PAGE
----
Friday, December 20, 2013

Cheap and Expensive Currencies

The Turkish Lira is currently hitting a record low to the US dollar at 2.095 TL whilst as measured by purchasing power parity, the lira remains at just over 50% undervalued to the US dollar (USD). If one earns USD as income, then Turkey remains a favorable spot for inexpensive travel.

The Russian ruble is also tremendously undervalued to the USD at approximately 45%. Tourist travel to Russia is affordable in most places as restaurant meals, souvenirs - gifts etc will provide for a bonus purchasing power for those with US dollars. A good restaurant meal with wine will likely set two diners back around $60 to $70 USD in many parts of Russia while the same equivalent type meal in the United States will be just over $100 USD.

South Africa is another country that provides for a sale on its currency for tourists.

Venezuela's currency is in free fall - hard currency is in significant demand as the local currency bolivar is now at threat to very high inflation.

Expensive currencies have Switzerland at the top of the list as the Swiss franc (CHF) is upwards of 60% overvalued to the USD as measured by purchasing power parity. A good restaurant meal with wine in Switzerland would be closer to $200 USD for two.

Norway is another expensive country to visit as is Australia. The Australian dollar is about 30% overvalued to the USD.

It should be noted that currencies can remain offside with purchasing power parity for several years but eventually they do ultimately correct in value.

For now, Turkey remains again for another year as one of the most affordable places to visit as measured by purchasing power parity currency valuations.

Friday, September 20, 2013

Currency Valuations for Travel Ideas - Fall 2013

For most of us, the total cost of a vacation is likely the number one reason for choosing a holiday destination. If one is just looking at currency valuations, here are three countries you may want to consider: Russia, Argentina and India.

The Russian ruble is now approximately 40% undervalued to the USD. This time of year, one can also find for the most part reduced airline ticket prices. If you can get a half decent deal on a flight, then most likely hotel prices & food are likely to be at a significant discount if you arriving from a USD, EUR, JPY, GBP CAD currency zone for example.

The Indian rupee has experienced a dramatic decline of over 20% during the summer. What about Argentina? Local currency chaos as usual. Not good if you are earning income and living full time in Argentina based on currency purchasing power parity, but a terrific deal if you are tourist visiting the country. In Argentina, you will be fine dining at a fraction of the cost of your home currency zone country.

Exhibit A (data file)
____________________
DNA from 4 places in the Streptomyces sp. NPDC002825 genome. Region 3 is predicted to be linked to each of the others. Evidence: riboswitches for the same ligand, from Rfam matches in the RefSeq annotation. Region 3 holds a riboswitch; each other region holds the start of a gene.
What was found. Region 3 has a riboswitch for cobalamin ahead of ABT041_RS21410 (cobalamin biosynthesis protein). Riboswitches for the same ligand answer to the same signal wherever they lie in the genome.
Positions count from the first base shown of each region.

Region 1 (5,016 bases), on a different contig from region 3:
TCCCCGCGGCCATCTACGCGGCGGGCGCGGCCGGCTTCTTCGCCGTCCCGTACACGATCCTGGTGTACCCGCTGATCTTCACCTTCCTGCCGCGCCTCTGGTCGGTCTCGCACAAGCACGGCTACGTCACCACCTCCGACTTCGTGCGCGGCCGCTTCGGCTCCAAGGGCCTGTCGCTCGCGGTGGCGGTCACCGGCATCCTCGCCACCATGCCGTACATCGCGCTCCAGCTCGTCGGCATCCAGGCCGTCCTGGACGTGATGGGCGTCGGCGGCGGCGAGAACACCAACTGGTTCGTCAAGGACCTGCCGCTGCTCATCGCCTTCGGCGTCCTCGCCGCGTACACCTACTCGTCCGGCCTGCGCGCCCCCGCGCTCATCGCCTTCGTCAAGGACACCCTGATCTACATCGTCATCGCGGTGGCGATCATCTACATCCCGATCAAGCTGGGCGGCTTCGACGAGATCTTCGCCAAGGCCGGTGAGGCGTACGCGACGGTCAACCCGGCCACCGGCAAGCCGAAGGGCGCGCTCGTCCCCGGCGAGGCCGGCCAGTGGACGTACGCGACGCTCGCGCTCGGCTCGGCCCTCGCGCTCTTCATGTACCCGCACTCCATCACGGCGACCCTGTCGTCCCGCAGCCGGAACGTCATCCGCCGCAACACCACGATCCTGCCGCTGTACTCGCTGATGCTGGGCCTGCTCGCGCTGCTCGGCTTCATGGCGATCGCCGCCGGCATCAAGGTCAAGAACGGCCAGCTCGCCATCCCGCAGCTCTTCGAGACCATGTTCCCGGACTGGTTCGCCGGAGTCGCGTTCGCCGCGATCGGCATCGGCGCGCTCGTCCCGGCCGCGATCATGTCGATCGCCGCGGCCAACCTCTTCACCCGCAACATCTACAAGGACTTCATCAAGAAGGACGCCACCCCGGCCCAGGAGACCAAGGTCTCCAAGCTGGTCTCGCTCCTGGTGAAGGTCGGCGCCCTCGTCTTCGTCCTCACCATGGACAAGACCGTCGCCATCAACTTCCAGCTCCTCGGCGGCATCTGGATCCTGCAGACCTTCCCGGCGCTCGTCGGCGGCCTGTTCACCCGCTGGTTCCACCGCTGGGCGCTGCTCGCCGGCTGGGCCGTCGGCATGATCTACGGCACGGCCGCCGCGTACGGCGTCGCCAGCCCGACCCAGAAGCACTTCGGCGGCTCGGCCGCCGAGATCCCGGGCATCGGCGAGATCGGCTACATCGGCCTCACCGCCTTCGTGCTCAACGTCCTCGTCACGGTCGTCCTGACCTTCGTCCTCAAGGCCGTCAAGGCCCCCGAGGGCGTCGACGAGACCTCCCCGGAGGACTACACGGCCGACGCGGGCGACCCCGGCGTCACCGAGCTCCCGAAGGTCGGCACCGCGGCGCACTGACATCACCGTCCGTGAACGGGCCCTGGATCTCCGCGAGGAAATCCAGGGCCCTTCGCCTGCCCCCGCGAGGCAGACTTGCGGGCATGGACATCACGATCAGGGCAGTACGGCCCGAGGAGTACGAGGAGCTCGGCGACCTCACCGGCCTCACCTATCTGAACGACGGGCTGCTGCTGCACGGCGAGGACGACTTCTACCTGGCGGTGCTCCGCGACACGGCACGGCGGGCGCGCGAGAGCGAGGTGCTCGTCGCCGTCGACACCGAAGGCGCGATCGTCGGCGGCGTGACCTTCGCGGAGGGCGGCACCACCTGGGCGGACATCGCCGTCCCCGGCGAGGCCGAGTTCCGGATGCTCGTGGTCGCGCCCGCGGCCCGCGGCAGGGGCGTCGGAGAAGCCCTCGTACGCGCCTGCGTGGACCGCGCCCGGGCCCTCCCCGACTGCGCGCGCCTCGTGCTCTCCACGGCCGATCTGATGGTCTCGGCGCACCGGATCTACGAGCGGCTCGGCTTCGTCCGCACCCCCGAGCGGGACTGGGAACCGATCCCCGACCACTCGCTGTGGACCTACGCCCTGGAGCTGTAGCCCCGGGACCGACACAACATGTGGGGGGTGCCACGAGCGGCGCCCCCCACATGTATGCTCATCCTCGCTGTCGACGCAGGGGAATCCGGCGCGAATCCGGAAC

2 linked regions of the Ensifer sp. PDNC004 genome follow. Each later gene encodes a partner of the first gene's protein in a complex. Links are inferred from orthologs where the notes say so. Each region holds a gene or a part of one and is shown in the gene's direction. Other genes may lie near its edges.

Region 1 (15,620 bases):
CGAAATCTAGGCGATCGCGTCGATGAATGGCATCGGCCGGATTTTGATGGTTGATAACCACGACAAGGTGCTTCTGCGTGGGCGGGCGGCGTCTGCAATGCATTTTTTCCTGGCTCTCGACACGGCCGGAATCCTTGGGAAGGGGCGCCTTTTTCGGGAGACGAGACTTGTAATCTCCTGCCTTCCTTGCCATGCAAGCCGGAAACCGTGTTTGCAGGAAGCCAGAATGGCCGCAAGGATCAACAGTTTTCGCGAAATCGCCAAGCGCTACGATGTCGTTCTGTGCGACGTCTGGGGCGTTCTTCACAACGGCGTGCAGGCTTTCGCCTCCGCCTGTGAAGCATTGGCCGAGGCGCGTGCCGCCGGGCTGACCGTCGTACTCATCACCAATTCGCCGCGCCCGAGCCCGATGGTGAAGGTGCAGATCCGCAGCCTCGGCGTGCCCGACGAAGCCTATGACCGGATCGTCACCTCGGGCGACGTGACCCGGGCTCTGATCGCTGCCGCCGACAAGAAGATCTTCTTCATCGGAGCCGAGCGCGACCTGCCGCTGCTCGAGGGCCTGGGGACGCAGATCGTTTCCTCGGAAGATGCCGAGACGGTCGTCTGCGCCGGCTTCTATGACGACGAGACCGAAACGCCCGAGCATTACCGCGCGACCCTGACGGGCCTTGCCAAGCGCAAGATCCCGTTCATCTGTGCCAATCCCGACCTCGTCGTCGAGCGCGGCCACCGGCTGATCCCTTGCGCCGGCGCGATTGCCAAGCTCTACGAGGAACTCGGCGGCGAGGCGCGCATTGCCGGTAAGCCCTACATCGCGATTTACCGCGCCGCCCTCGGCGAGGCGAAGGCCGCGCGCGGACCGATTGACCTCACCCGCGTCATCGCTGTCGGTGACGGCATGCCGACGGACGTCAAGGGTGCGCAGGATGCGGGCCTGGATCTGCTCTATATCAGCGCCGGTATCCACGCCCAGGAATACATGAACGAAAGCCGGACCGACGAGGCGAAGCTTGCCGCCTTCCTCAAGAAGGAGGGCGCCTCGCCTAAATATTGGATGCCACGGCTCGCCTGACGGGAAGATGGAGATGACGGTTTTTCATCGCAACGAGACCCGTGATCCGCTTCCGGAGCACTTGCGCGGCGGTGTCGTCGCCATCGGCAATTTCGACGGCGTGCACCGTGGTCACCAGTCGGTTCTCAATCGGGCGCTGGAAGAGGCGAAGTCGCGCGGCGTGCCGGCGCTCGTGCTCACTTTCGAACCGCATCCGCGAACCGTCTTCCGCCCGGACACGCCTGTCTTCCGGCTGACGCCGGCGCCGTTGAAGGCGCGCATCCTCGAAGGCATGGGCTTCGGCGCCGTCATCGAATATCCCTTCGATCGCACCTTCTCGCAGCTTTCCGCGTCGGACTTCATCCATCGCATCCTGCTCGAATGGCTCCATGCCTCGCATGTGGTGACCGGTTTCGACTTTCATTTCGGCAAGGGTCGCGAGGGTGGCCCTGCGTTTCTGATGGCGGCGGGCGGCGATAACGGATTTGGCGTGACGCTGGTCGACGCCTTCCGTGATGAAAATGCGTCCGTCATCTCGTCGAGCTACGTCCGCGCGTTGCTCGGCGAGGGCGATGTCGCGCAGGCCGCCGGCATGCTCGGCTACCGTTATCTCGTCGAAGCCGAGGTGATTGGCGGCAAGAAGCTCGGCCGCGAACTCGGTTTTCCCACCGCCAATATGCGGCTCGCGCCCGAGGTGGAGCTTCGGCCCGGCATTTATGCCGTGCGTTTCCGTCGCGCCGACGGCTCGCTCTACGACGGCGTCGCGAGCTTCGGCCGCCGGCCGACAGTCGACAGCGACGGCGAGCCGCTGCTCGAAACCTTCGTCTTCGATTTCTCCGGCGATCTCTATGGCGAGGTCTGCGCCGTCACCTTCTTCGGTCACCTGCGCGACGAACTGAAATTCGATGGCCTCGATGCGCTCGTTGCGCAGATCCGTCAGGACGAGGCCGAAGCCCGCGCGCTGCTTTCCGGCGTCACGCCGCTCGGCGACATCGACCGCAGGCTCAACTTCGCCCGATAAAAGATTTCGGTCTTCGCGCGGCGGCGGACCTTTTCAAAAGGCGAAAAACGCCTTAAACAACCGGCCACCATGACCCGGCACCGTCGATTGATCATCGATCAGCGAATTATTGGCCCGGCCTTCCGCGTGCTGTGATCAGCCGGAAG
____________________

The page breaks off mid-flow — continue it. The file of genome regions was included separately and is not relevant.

So skip the usual spots in Western Europe to North America and go somewhere exciting & exotic like India, Argentina and Russia!!

Thursday, May 9, 2013

Currency Turbulence Remains Very Prevalent

ARGENTINA: the peso is in trouble. The black market rate now sliding through 10 pesos to the USD this week, the official rate is 5.2. Inflation is high, public policy is interfering the market, business confidence is suffering coupled with currency controls.

VENEZUELA: the Chavez regime recently re-elected under a new leader on the slimmest of margins is up against the wall on the economy. The country is on the verge of a significant political crisis.
High inflation is resulting in a bolivar currency that is steadily declining in value. Paper currencies and devaluations are a time tested story that is frequently repeated in Latin American history. Venezuela like Argentina is suffering from ill advised public policy decisions.

JAPAN: the yen breached the 100 JPY to the USD level for the first time in four years this week. Several analysts are now targeting 125 JPY as the next level of decline. The yen is in decline due too  massive government fiscal stimulus and an aggressive central bank policy aimed at depreciating the yen in hopes of stimulating inflation. The country has been fighting deflation forces for 20 years with stagnant growth. The challenge now are many which include massive increasing national debt as a percentage of GDP upwards of 500% by some measures. A declining & aging population coupled with a strict rigid immigration policy. Japan is slowly turning the switch back on for nuclear energy after the devastating earthquake & tsunami from a couple of years ago which essentially shut the domestic nuclear power industry offline. This removal of nuclear energy has resulted in a sharp increase in liquefied natural gas (LNG) imports which is impacting Japan's current account. Expect more yen depreciation ahead. One idea the Japanese authorities may wish to investigate is to re-denominate the yen valuation from 100 JPY to 1 JPY in relation to the USD. This may help to boost domestic consumption as citizens rush to replace mattress old JPY with new JPY banknotes.

BITCOIN: the new virtual currency that has hopes of replacing paper currency whilst minimizing transaction costs for payment settlements. Now there is talk of U.S. authorities interfering with regulation - quite ironic since the currency was designed to avoid central government control.

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